, Volume 16, Issue 2, pp 415-427,
Open Access This content is freely available online to anyone, anywhere at any time.

Substitutable habitats? The biophysical and anthropogenic drivers of an exotic bird’s distribution

Abstract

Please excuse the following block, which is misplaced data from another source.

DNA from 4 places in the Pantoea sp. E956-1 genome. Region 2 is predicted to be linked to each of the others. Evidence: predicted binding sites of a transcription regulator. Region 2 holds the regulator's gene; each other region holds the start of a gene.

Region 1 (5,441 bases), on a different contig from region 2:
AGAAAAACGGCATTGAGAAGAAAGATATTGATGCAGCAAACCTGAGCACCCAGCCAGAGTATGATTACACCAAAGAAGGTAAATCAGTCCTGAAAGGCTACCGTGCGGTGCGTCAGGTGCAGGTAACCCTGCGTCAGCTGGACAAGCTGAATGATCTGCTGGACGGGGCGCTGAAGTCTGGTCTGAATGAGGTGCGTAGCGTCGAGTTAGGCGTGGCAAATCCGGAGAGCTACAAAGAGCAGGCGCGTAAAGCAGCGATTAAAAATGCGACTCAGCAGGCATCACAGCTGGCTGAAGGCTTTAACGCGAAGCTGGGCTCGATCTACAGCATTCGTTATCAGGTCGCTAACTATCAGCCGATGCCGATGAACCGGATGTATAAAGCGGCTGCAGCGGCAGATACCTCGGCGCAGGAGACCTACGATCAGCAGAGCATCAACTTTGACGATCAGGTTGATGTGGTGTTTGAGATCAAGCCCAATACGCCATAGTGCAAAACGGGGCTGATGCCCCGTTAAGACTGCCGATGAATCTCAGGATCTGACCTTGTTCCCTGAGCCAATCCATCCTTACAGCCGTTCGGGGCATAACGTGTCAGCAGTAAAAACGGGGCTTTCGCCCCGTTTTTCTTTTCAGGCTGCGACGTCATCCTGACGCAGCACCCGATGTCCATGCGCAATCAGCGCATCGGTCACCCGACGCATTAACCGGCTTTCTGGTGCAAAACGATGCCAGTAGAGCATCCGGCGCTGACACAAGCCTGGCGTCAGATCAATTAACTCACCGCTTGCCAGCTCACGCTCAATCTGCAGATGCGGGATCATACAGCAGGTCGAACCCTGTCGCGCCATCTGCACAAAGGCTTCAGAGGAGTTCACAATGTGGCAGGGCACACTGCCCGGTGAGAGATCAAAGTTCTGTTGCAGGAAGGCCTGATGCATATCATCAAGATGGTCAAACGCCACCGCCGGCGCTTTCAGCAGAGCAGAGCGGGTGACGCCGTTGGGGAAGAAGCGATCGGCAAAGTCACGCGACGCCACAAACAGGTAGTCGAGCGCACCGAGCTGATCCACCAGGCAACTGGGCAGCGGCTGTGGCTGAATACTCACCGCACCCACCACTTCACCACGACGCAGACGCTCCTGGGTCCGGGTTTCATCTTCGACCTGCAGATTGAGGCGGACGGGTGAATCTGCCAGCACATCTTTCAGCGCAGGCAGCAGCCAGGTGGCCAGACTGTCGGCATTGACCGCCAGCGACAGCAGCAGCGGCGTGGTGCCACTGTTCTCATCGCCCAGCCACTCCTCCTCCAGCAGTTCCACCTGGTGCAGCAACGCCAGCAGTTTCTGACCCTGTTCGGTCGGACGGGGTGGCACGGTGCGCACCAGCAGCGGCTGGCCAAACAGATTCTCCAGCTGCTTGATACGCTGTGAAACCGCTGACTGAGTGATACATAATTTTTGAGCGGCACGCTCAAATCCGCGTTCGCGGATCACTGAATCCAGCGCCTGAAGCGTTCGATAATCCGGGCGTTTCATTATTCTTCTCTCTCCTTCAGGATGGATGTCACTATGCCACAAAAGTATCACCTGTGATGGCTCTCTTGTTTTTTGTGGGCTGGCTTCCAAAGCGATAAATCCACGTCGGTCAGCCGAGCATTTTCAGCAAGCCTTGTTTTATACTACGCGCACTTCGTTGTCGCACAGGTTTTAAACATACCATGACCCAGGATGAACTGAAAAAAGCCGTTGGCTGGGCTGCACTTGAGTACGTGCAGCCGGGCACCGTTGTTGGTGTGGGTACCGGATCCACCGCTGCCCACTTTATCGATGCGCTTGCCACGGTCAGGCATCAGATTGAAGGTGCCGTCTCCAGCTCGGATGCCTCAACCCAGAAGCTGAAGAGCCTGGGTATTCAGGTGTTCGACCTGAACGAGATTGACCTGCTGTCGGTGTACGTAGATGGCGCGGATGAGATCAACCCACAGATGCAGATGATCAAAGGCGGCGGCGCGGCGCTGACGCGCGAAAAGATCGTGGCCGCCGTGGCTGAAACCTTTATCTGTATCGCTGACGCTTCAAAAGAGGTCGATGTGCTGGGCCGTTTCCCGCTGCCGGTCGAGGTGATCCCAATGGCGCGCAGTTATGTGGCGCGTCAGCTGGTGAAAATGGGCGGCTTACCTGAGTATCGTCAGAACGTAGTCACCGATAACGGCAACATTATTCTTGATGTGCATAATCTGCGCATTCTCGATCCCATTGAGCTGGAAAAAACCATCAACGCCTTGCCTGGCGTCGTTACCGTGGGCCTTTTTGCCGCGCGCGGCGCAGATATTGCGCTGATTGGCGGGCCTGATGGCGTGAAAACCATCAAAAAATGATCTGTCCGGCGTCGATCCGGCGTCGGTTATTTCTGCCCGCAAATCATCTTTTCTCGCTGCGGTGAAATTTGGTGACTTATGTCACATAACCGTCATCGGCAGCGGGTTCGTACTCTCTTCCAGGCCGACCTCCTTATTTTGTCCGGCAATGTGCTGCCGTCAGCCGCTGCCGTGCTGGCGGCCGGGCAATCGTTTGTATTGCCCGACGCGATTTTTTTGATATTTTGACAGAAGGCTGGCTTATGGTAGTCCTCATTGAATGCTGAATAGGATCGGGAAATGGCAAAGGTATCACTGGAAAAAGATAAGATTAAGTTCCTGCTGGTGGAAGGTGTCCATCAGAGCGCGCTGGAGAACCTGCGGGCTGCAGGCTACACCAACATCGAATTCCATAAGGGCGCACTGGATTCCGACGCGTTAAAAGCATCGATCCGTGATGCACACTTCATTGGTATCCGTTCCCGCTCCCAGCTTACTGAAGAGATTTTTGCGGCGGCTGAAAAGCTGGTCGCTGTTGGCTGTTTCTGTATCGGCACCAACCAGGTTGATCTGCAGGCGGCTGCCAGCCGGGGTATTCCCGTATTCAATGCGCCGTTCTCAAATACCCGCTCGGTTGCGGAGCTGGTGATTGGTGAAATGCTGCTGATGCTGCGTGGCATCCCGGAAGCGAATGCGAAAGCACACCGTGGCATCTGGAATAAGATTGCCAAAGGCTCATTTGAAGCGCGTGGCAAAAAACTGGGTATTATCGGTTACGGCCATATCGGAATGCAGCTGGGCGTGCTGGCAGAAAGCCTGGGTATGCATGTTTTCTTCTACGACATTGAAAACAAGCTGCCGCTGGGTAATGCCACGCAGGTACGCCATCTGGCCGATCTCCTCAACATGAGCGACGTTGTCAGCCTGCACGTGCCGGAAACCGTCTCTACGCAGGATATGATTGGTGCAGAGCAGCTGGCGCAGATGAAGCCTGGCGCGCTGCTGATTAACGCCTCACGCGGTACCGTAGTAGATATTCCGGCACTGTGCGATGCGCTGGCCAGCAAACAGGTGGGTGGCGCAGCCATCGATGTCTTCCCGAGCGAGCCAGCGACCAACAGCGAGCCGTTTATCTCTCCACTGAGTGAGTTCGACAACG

The spread and distribution of exotic species depends on a number of factors, both anthropogenic and biophysical. The importance of each factor may vary geographically, making it difficult to predict where a species will spread. In this paper, we examine the factors that influence the distribution of monk parakeets (Myiopsitta monachus), a parrot native to South America that has become established in the United States. We use monk parakeet observations gathered from citizen-science datasets to inform a series of random forest models that examine the relative importance of biophysical and anthropogenic variables in different regions of the United States. We find that while the distribution of monk parakeets in the southern US is best explained by biophysical variables such as January dew point temperature and forest cover, the distribution of monk parakeets in the northern US appears to be limited to urban environments. Our results suggest that monk parakeets are unlikely to spread outside of urban environments in the northern United States, as they are not adapted to the climatic conditions in that region. We extend the notion of “substitutable habitats,” previously applied to different habitats in the same landscape, to exotic species in novel landscapes (e.g., cities). These novel landscapes provide resources and environmental conditions that, although very different from the species’ native habitat, still enable them to become established. Our results highlight the importance of understanding the regionally-specific factors that allow an exotic species to become established, which is key to predicting their expansion beyond areas of introduction.